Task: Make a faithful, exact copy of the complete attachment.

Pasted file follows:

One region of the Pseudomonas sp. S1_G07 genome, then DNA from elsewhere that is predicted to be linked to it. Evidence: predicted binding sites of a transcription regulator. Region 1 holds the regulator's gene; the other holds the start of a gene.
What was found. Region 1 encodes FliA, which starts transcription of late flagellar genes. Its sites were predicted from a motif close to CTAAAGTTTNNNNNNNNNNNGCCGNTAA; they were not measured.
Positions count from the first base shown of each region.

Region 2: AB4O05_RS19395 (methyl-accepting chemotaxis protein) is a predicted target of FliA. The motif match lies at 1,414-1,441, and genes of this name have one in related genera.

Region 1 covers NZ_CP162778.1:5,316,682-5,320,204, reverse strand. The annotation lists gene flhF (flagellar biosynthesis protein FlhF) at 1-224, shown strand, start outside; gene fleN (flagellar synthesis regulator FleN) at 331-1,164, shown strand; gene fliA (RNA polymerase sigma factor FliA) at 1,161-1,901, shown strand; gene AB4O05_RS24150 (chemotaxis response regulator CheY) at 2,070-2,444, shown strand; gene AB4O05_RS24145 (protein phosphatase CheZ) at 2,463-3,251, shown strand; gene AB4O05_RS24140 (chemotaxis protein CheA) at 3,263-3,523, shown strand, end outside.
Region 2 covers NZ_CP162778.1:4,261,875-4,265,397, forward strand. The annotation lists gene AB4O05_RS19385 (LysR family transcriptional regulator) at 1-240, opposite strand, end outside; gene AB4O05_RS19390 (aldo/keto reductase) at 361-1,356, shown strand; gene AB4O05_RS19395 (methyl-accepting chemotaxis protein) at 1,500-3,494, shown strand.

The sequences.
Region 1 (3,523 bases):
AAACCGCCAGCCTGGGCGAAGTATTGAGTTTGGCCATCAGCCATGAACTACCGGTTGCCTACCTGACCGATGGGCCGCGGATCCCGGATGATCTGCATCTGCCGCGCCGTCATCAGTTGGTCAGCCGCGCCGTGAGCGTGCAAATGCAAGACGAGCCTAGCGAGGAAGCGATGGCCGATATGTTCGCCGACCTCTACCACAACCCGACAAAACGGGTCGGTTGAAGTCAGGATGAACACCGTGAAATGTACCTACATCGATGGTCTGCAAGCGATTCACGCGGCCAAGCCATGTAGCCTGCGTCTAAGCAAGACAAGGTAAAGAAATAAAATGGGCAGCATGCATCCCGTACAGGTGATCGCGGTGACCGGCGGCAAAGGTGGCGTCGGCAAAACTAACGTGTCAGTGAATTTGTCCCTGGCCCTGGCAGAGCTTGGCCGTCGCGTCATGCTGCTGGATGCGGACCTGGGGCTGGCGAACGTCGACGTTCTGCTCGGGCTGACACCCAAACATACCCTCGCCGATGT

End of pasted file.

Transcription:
One region of the Pseudomonas sp. S1_G07 genome, then DNA from elsewhere that is predicted to be linked to it. Evidence: predicted binding sites of a transcription regulator. Region 1 holds the regulator's gene; the other holds the start of a gene.
What was found. Region 1 encodes FliA, which starts transcription of late flagellar genes. Its sites were predicted from a motif close to CTAAAGTTTNNNNNNNNNNNGCCGNTAA; they were not measured.
Positions count from the first base shown of each region.

Region 2: AB4O05_RS19395 (methyl-accepting chemotaxis protein) is a predicted target of FliA. The motif match lies at 1,414-1,441, and genes of this name have one in related genera.

Region 1 covers NZ_CP162778.1:5,316,682-5,320,204, reverse strand. The annotation lists gene flhF (flagellar biosynthesis protein FlhF) at 1-224, shown strand, start outside; gene fleN (flagellar synthesis regulator FleN) at 331-1,164, shown strand; gene fliA (RNA polymerase sigma factor FliA) at 1,161-1,901, shown strand; gene AB4O05_RS24150 (chemotaxis response regulator CheY) at 2,070-2,444, shown strand; gene AB4O05_RS24145 (protein phosphatase CheZ) at 2,463-3,251, shown strand; gene AB4O05_RS24140 (chemotaxis protein CheA) at 3,263-3,523, shown strand, end outside.
Region 2 covers NZ_CP162778.1:4,261,875-4,265,397, forward strand. The annotation lists gene AB4O05_RS19385 (LysR family transcriptional regulator) at 1-240, opposite strand, end outside; gene AB4O05_RS19390 (aldo/keto reductase) at 361-1,356, shown strand; gene AB4O05_RS19395 (methyl-accepting chemotaxis protein) at 1,500-3,494, shown strand.

The sequences.
Region 1 (3,523 bases):
AAACCGCCAGCCTGGGCGAAGTATTGAGTTTGGCCATCAGCCATGAACTACCGGTTGCCTACCTGACCGATGGGCCGCGGATCCCGGATGATCTGCATCTGCCGCGCCGTCATCAGTTGGTCAGCCGCGCCGTGAGCGTGCAAATGCAAGACGAGCCTAGCGAGGAAGCGATGGCCGATATGTTCGCCGACCTCTACCACAACCCGACAAAACGGGTCGGTTGAAGTCAGGATGAACACCGTGAAATGTACCTACATCGATGGTCTGCAAGCGATTCACGCGGCCAAGCCATGTAGCCTGCGTCTAAGCAAGACAAGGTAAAGAAATAAAATGGGCAGCATGCATCCCGTACAGGTGATCGCGGTGACCGGCGGCAAAGGTGGCGTCGGCAAAACTAACGTGTCAGTGAATTTGTCCCTGGCCCTGGCAGAGCTTGGCCGTCGCGTCATGCTGCTGGATGCGGACCTGGGGCTGGCGAACGTCGACGTTCTGCTCGGGCTGACACCCAAACATACCCTCGCCGATGT